In the first half of 2019, the real estate sector has shown increased activity. This has been supported by several factors including the positioning of Nairobi as a regional hub, continued National Government support for the affordable housing initiative, expansion by multinational corporations and retailers into the country, and the improving macroeconomic environment, with the country’s GDP growing by 6.3% in 2018, 1.4% points higher than 2017. Even so, oversupply in some sectors, insufficient access to financing and high financing cost continue to challenge both developers and end users of real estate. In this article, we summarize the state of real estate in the first half of 2019.

I. Residential Sector

There has been a marked increase in investor interest in residential real estate. Evidence of this is the launch of a,multiple projects such as the joint venture between the UN’s Habitat Housing Cooperative Society Limited and Afra Holdings, which aims at setting up 8,888 units in Mavoko. Other notable projects launched in the first half of the year include Actis Garden City –based Mi Vida Homesalong Thika road, Cytonn’s Applewood in Karen, and Deltar’s project to be located in Batu Batu Gardens, Parklands.

On the affordable housing front, the 2019/2020 budget allocation was raised by 61.5% to 10.5 billion shillings, indicating the government’s support in actualizing this arm of the Big 4 Agenda. Notably, the National Treasury launched the Kenya Mortgage Refinancing Company (KMRC) after a successful mobilization of capital from key shareholders and international financial institutions. There have also been attempts to make housing more accessible, through Housing Finance’s reduction of the average mortgage size by half to cater to lower mid-income earners, the launching of KMRC, and the portal to allow citizens to register and apply for affordable housing units online.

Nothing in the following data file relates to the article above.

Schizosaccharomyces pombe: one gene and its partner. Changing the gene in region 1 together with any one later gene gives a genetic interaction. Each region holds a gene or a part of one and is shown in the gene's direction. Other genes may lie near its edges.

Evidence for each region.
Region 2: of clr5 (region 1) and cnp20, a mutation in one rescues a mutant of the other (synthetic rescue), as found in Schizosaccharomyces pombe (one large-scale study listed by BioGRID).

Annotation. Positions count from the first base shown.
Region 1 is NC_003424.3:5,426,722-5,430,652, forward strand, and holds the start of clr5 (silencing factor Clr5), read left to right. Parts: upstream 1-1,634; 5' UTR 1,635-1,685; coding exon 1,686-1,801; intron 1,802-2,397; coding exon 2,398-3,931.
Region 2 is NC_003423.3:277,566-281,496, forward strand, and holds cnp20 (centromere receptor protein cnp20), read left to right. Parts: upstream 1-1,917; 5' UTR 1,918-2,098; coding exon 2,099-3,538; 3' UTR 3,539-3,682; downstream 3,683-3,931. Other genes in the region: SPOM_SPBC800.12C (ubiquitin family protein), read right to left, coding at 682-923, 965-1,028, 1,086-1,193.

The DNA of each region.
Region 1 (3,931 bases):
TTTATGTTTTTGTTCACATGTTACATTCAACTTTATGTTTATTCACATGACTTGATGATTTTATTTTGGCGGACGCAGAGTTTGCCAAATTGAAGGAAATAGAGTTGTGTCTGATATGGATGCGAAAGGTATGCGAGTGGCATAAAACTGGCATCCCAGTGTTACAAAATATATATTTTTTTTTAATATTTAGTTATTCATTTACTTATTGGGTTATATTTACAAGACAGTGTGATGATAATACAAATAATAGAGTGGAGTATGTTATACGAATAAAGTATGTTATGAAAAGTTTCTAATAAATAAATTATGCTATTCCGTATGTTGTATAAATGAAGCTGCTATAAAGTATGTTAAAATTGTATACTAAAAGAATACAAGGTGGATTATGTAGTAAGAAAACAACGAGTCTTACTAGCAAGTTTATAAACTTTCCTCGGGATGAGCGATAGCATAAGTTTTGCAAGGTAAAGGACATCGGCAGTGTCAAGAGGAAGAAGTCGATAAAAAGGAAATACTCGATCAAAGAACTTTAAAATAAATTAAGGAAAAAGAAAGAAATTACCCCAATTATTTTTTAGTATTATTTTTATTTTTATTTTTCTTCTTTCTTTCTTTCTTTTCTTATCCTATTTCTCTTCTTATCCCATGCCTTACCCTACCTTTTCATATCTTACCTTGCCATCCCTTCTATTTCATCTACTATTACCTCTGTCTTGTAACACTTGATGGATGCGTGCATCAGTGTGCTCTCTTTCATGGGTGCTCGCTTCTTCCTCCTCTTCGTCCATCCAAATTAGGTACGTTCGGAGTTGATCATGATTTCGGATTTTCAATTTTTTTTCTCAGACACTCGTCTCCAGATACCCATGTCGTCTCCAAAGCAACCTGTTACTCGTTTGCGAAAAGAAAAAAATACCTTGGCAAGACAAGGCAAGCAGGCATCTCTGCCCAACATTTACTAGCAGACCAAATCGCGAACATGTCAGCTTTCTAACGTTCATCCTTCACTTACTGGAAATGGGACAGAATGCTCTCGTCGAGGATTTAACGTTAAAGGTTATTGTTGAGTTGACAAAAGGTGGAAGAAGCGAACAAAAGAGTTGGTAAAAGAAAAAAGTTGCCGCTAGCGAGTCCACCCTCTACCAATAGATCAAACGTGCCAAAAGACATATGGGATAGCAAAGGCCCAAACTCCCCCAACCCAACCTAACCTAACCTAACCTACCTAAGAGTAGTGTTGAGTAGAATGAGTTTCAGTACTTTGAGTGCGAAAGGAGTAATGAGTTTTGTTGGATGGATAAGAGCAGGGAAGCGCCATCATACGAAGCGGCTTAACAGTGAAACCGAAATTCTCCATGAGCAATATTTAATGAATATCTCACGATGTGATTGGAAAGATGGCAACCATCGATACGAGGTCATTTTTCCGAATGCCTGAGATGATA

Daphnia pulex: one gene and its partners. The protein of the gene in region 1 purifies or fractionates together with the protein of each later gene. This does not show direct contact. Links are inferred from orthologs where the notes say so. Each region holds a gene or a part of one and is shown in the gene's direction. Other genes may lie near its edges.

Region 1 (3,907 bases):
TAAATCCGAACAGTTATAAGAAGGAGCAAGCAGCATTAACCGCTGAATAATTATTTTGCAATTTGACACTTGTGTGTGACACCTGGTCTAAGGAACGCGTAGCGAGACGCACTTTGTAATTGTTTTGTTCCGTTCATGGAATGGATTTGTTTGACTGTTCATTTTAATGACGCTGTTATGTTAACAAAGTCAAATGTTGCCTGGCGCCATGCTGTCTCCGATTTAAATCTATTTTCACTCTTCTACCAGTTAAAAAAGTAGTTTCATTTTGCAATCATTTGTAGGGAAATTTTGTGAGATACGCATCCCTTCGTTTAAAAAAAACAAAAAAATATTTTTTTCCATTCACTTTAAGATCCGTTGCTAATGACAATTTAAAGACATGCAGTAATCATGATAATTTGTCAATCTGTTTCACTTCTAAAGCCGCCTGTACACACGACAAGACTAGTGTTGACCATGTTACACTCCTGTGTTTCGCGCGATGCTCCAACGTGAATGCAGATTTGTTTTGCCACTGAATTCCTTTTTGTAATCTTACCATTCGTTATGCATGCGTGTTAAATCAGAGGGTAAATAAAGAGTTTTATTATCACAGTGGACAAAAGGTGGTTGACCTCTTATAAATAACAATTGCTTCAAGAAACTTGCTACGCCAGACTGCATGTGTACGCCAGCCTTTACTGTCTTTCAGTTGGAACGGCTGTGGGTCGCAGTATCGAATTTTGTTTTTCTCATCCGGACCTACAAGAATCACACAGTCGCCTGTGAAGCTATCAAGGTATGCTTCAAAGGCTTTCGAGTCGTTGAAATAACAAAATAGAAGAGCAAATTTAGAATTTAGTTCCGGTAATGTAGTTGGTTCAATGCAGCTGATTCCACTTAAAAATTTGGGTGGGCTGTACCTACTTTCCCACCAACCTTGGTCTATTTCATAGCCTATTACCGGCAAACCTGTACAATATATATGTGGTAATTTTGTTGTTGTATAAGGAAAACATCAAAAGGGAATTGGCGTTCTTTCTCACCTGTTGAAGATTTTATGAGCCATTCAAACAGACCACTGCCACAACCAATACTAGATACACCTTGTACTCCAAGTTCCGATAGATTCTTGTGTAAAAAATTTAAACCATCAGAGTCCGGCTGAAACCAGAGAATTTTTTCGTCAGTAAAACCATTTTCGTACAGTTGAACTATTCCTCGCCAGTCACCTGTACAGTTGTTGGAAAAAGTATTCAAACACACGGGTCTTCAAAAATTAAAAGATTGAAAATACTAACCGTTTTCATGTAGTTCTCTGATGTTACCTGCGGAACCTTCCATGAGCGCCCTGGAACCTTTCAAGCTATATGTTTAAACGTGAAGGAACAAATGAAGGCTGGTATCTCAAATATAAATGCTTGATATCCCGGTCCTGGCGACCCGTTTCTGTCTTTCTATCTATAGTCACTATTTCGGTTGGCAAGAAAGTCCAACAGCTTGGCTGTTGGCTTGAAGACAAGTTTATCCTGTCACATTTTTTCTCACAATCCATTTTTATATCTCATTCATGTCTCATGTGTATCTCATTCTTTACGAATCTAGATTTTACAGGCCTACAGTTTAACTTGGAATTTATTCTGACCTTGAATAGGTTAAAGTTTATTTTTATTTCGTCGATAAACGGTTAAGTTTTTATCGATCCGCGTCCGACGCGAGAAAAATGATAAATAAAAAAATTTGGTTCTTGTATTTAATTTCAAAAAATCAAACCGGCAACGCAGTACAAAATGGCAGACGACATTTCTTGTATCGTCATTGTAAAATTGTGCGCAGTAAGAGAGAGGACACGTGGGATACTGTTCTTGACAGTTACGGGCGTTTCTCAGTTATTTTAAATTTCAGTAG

Karen and Runda recorded the highest price appreciation in the high-end residential market in Nairobi. In the upper mid end section, Runda Mumwe and Loresho posted average returns of 6.2% and 5.8%, respectively, the highest in their segment. This is due to their proximity to high end neighborhoods, thereby attracting mid-income earners seeking exclusivity but in relatively affordable areas.

Apartments in Ruaka and Thindigua performed the best in the satellite nodes, recording average total returns of 8% and 6.1% respectively. Their growth is credited to infrastructural developments and proximity to shopping amenities. Both areas also draw in expatriates due to their proximity to foreign organizations such as the UN and foreign embassies.

II. Commercial Sector